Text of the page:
Rabbit's Foot

Do you carry a rabbit's foot for luck? If so, is it always in your left pocket? Are you sure it was the rabbit's left hind foot? And, most important of all, was the animal killed at the full of the moon by a cross-eyed person?

In spite of all these requirements for luck most rabbit-foot charms today are only small front paws. But thousands of people never go without them.

The first superstitions developed about the European Hare, a perfectly harmless animal. He's larger than his cousin the rabbit, having powerful hind legs and tips of black on his long ears.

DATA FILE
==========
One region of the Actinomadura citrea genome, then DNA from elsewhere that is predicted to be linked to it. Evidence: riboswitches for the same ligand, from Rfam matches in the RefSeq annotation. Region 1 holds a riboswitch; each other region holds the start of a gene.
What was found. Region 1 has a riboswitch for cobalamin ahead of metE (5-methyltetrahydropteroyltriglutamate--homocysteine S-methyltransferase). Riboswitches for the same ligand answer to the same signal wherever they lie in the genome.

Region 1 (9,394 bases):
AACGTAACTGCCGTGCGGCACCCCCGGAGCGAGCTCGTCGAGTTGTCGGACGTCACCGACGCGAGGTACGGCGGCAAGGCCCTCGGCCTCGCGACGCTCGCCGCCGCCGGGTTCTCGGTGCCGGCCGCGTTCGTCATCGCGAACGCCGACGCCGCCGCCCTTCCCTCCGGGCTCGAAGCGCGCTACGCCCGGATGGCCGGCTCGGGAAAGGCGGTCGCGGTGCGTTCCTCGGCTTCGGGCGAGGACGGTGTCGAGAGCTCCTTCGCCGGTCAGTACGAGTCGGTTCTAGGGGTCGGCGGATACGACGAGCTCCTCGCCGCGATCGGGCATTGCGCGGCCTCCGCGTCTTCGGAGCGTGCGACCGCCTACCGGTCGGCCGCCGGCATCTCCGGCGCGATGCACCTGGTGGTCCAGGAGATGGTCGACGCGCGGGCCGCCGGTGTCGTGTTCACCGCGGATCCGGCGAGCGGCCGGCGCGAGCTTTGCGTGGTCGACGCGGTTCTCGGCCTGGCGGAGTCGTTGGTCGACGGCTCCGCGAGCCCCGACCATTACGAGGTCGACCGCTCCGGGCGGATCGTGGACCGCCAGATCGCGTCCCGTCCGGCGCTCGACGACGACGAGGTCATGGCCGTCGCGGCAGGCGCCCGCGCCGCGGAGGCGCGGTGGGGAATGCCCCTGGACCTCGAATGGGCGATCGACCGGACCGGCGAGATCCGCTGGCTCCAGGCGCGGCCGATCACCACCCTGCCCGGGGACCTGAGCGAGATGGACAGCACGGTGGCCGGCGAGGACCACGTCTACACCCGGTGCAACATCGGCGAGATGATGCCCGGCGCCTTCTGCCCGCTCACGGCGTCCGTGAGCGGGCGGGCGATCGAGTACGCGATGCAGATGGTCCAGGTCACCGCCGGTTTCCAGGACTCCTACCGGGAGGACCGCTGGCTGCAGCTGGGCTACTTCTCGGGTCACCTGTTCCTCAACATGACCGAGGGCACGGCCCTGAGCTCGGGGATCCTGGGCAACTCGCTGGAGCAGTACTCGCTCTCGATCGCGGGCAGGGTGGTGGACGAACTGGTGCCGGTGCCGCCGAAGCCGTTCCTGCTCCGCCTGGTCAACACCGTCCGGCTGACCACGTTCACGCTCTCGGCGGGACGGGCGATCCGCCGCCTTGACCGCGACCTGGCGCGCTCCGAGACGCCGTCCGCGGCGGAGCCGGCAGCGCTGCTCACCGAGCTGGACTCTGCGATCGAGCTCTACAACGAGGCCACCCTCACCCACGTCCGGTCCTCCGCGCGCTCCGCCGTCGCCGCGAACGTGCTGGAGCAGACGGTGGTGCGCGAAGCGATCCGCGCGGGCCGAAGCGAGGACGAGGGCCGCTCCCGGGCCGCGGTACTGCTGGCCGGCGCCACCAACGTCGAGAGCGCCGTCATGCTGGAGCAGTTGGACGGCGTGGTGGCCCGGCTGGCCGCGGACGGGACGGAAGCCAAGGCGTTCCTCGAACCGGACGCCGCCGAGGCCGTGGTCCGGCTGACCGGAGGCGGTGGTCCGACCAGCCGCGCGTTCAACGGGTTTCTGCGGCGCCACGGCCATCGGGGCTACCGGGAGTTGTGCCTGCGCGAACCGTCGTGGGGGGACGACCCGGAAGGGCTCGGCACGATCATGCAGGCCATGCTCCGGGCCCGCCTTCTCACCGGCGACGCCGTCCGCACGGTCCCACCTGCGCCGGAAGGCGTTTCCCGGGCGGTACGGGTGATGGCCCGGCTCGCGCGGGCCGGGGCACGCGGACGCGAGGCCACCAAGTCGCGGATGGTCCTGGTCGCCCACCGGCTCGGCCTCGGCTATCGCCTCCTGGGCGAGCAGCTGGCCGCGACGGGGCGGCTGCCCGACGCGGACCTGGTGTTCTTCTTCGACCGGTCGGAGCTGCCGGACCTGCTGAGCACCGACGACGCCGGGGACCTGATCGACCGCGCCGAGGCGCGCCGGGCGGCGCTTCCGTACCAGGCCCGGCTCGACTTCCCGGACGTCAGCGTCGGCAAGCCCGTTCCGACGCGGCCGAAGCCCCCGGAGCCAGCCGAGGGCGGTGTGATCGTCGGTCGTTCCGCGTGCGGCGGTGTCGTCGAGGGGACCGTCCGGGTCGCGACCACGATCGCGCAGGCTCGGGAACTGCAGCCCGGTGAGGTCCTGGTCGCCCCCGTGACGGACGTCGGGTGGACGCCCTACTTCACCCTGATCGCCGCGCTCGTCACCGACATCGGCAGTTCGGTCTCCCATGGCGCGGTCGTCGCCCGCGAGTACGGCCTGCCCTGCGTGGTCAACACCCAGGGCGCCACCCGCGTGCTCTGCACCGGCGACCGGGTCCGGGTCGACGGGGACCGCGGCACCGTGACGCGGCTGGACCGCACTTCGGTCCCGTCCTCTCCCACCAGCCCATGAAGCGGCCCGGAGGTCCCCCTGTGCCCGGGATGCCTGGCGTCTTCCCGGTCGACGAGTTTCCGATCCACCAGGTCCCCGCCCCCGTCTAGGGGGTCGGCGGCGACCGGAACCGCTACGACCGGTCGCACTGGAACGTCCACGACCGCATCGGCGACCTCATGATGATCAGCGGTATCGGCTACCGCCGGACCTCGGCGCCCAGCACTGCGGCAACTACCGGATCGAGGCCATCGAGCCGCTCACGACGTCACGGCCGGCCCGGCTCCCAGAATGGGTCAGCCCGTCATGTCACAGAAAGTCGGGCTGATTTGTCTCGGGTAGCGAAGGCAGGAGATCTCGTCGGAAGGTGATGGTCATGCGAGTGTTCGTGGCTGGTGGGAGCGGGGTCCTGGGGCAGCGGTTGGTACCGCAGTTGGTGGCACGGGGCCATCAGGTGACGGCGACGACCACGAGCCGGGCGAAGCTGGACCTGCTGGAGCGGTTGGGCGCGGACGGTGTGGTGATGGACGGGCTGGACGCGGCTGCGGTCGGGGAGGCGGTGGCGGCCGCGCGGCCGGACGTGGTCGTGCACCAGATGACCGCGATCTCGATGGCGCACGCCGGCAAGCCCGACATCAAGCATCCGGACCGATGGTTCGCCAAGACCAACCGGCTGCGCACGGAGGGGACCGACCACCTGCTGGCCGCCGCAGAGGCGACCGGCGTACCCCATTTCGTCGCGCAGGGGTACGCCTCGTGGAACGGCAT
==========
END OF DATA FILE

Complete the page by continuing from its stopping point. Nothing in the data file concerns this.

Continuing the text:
The ancients noticed many things about these timid creatures that they couldn't explain. Because of this they thought of them as both good and evil. They saw how they came out at night to feed, how they gathered in bands on clear moonlit nights to play as if influenced by the moon. Another astonishing observation was that northern hares were brown in summer and white in winter.

Like the cheetah and greyhound, the hare's rear feet land in front of its forefeet when running swiftly. This was impressive to primitive men. Hares also thump the ground with their hind legs as if speaking with them. These observations about the hare's hind feet were the reasons for them becoming looked upon as powerful charms against evil forces.

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